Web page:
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2013 Predictions For The American Economy After The Fiscal Cliff [Op-Ed]

2013 Predictions For The American Economy After The Fiscal Cliff [Op-Ed]

COMMENTARY | Many 2013 predictions for the American economy are particularly gloomy because of the looming Fiscal Cliff. As previously reported by The Inquisitr, less than half of Americans feel that Congress will be successful in avoiding the Fiscal Cliff. Never mind that the new Congress will have to tackle the federal debt ceiling before the end of January. Quite frankly we are all just fed up with them. But what are economists saying about the future of the economy after January 1?

One of the best indicators for how people actually view the future is whether or not they are willing to buy a house. Typically, a mortgage is probably one of the most expensive bills that an average household faces. So when we make 2013 predictions we must consider that housing prices in the United States are going up and many hard-hit markets are improving. This is mostly due to QE3 and QE4 driving mortgage interest rates to record lows, which has many including this writer refinancing their house, but overall this is still a good sign.

According to BusinessWeek we should also consider whether or not new restaurants are opening and whether high-end hotels are hosting conferences and a high occupancy rate. While many business leaders are switching over to using virtual commuting and conferencing, if you see an increase in business meetings that can only mean good things for the economy.

Unfortunately, that only holds true for big corporations. As previously reported by The Inquisitr, the number of new small businesses in America has been rapidly shrinking over the last few years. Economic recovery is usually tied to an increase in small businesses and the resulting increase in employment. Instead, we are still seeing high unemployment levels yet since the start of the recession in 2008 the American economy’s GDP has increased by almost a trillion dollars, going from $14.22 trillion to $15.09 trillion. What to make of this then?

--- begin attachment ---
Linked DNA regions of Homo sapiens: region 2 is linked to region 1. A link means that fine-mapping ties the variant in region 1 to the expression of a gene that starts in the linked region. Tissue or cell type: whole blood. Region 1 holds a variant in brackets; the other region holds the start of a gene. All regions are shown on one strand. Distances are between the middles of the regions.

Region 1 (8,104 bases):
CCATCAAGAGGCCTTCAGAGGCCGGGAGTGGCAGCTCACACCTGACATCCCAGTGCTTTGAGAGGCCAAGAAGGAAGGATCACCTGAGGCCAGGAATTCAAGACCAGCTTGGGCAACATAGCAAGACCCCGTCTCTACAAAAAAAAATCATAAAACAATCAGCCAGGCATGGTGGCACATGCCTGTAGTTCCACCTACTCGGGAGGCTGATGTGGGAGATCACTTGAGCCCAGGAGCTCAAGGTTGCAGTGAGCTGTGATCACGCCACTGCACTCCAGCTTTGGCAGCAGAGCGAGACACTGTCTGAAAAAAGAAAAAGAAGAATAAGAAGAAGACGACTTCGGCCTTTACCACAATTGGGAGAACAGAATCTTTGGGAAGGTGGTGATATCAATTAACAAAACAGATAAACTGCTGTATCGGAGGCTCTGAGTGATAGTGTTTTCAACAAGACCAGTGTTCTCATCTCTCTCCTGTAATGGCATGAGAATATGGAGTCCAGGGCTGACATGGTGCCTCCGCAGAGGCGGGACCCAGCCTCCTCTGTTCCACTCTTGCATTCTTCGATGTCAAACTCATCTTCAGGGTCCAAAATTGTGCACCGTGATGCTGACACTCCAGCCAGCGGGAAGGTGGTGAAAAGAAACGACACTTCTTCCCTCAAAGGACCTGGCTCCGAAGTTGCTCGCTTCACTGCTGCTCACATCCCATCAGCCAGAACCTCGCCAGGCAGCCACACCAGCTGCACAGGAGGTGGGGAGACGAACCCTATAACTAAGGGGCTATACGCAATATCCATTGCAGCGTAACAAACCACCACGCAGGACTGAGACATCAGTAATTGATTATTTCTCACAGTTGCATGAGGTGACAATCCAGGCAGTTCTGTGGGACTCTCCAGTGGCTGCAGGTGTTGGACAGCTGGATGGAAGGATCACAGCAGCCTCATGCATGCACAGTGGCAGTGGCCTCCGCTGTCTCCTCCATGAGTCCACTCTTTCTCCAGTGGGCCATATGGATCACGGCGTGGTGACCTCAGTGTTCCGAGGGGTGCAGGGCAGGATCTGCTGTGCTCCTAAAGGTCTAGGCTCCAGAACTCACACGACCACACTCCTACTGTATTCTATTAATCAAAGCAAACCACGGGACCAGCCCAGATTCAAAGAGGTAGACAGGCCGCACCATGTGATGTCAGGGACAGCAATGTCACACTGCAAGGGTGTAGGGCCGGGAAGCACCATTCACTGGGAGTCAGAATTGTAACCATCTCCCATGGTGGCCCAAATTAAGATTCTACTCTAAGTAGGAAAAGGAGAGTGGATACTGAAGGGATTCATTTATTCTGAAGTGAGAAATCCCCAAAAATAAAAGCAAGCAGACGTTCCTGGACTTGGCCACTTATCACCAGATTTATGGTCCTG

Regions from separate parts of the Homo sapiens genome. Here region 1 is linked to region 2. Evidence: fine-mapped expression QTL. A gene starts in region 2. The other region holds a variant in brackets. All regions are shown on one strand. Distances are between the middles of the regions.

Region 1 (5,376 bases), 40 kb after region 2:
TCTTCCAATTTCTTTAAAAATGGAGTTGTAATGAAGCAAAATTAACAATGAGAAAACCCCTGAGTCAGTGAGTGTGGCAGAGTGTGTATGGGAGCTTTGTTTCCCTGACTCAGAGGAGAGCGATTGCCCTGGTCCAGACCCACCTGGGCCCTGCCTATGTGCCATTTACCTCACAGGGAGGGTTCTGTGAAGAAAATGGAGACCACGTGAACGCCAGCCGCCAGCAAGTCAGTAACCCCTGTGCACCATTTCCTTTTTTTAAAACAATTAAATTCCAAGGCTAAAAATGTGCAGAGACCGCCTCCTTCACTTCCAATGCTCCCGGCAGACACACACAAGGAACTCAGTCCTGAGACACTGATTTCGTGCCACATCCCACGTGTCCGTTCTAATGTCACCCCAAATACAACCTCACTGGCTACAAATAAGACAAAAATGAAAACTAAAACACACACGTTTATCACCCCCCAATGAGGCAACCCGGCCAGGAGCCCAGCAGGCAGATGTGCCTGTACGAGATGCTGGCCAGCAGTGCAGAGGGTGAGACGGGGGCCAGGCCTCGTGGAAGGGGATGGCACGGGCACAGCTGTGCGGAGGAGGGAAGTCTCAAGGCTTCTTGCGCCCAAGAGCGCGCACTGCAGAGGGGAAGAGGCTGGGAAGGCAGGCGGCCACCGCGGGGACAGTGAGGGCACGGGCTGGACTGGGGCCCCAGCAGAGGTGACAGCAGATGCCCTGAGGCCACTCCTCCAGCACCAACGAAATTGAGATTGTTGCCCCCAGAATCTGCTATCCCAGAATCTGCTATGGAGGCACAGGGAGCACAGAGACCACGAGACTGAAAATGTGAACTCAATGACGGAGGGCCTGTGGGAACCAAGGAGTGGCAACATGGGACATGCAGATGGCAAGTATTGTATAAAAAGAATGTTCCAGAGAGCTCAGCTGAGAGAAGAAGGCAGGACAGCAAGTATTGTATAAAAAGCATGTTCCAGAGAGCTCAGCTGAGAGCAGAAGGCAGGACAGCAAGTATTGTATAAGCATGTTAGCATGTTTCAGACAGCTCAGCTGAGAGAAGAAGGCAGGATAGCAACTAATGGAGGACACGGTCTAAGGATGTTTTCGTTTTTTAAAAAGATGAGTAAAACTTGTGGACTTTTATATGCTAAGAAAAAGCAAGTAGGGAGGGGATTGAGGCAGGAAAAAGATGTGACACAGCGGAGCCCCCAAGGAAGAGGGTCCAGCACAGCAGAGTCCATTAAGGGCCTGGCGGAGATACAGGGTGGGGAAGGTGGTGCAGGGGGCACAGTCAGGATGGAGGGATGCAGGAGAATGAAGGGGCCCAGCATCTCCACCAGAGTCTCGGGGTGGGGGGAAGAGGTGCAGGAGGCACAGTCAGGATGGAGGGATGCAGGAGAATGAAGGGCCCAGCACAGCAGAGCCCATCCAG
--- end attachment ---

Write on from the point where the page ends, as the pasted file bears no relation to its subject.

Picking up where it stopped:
Globalization and automation technology are the primary forces behind declining middle class wages and employment levels. While this article is focused on 2013 predictions, in the relatively near future robots will be replacing many middle-class jobs. The declining value of the US dollar caused by federal money printing will have many negative repercussions but the silver lining is that as the dollar declines the value of American workers increases when compared to those in China and India. This already has some large corporations shifting their factories back to American shores.

The book Aftershock: The Next Economy and America’s Future by Robert B. Reich, a former Clinton economic adviser, points out one of the major issues that the American economy is facing:

“[Henry] Ford understood the basic economic bargain that lay at the heart of a modern, highly productive economy. Workers are also consumers. Their earnings are continuously recycled to buy the goods and services other workers produce. But if earnings are inadequate and this basic bargain is broken, an economy produces more goods and services than its people are capable of purchasing.”